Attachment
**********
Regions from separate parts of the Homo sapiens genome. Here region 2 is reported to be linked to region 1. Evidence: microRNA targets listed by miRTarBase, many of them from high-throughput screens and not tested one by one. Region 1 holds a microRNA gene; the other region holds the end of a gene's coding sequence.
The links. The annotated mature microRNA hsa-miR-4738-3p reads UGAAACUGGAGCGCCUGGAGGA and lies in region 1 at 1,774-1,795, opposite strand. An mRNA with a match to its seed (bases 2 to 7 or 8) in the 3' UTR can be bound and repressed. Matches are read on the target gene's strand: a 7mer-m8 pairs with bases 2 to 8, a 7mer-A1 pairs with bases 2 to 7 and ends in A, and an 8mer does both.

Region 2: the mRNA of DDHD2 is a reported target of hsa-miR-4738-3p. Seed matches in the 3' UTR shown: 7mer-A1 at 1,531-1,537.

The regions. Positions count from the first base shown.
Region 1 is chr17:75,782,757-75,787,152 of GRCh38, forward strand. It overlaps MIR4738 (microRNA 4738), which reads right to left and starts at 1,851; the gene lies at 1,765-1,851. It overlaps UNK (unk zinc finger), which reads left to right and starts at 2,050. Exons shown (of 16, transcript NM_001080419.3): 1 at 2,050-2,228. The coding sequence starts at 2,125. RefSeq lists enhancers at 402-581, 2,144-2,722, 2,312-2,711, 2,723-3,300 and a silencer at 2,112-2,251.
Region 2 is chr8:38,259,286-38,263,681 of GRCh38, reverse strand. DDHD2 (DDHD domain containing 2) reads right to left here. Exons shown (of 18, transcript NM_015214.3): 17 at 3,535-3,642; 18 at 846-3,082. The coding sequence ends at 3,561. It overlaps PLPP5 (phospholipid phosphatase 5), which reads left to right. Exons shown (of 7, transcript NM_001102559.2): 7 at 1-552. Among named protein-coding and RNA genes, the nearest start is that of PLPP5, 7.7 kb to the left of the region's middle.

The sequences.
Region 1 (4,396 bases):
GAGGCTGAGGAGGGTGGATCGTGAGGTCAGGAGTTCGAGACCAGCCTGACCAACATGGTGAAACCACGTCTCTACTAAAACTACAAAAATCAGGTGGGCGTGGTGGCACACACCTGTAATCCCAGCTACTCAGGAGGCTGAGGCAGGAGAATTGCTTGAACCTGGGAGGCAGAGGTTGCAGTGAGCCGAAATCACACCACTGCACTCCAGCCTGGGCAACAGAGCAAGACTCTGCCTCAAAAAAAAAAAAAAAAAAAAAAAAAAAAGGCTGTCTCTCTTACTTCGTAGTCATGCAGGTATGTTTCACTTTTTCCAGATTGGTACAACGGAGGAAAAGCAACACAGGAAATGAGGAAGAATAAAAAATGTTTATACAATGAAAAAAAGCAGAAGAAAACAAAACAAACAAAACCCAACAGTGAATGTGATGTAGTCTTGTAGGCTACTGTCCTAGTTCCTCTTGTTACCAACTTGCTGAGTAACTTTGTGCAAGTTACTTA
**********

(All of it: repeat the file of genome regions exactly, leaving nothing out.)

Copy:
Regions from separate parts of the Homo sapiens genome. Here region 2 is reported to be linked to region 1. Evidence: microRNA targets listed by miRTarBase, many of them from high-throughput screens and not tested one by one. Region 1 holds a microRNA gene; the other region holds the end of a gene's coding sequence.
The links. The annotated mature microRNA hsa-miR-4738-3p reads UGAAACUGGAGCGCCUGGAGGA and lies in region 1 at 1,774-1,795, opposite strand. An mRNA with a match to its seed (bases 2 to 7 or 8) in the 3' UTR can be bound and repressed. Matches are read on the target gene's strand: a 7mer-m8 pairs with bases 2 to 8, a 7mer-A1 pairs with bases 2 to 7 and ends in A, and an 8mer does both.

Region 2: the mRNA of DDHD2 is a reported target of hsa-miR-4738-3p. Seed matches in the 3' UTR shown: 7mer-A1 at 1,531-1,537.

The regions. Positions count from the first base shown.
Region 1 is chr17:75,782,757-75,787,152 of GRCh38, forward strand. It overlaps MIR4738 (microRNA 4738), which reads right to left and starts at 1,851; the gene lies at 1,765-1,851. It overlaps UNK (unk zinc finger), which reads left to right and starts at 2,050. Exons shown (of 16, transcript NM_001080419.3): 1 at 2,050-2,228. The coding sequence starts at 2,125. RefSeq lists enhancers at 402-581, 2,144-2,722, 2,312-2,711, 2,723-3,300 and a silencer at 2,112-2,251.
Region 2 is chr8:38,259,286-38,263,681 of GRCh38, reverse strand. DDHD2 (DDHD domain containing 2) reads right to left here. Exons shown (of 18, transcript NM_015214.3): 17 at 3,535-3,642; 18 at 846-3,082. The coding sequence ends at 3,561. It overlaps PLPP5 (phospholipid phosphatase 5), which reads left to right. Exons shown (of 7, transcript NM_001102559.2): 7 at 1-552. Among named protein-coding and RNA genes, the nearest start is that of PLPP5, 7.7 kb to the left of the region's middle.

The sequences.
Region 1 (4,396 bases):
GAGGCTGAGGAGGGTGGATCGTGAGGTCAGGAGTTCGAGACCAGCCTGACCAACATGGTGAAACCACGTCTCTACTAAAACTACAAAAATCAGGTGGGCGTGGTGGCACACACCTGTAATCCCAGCTACTCAGGAGGCTGAGGCAGGAGAATTGCTTGAACCTGGGAGGCAGAGGTTGCAGTGAGCCGAAATCACACCACTGCACTCCAGCCTGGGCAACAGAGCAAGACTCTGCCTCAAAAAAAAAAAAAAAAAAAAAAAAAAAAGGCTGTCTCTCTTACTTCGTAGTCATGCAGGTATGTTTCACTTTTTCCAGATTGGTACAACGGAGGAAAAGCAACACAGGAAATGAGGAAGAATAAAAAATGTTTATACAATGAAAAAAAGCAGAAGAAAACAAAACAAACAAAACCCAACAGTGAATGTGATGTAGTCTTGTAGGCTACTGTCCTAGTTCCTCTTGTTACCAACTTGCTGAGTAACTTTGTGCAAGTTACTTA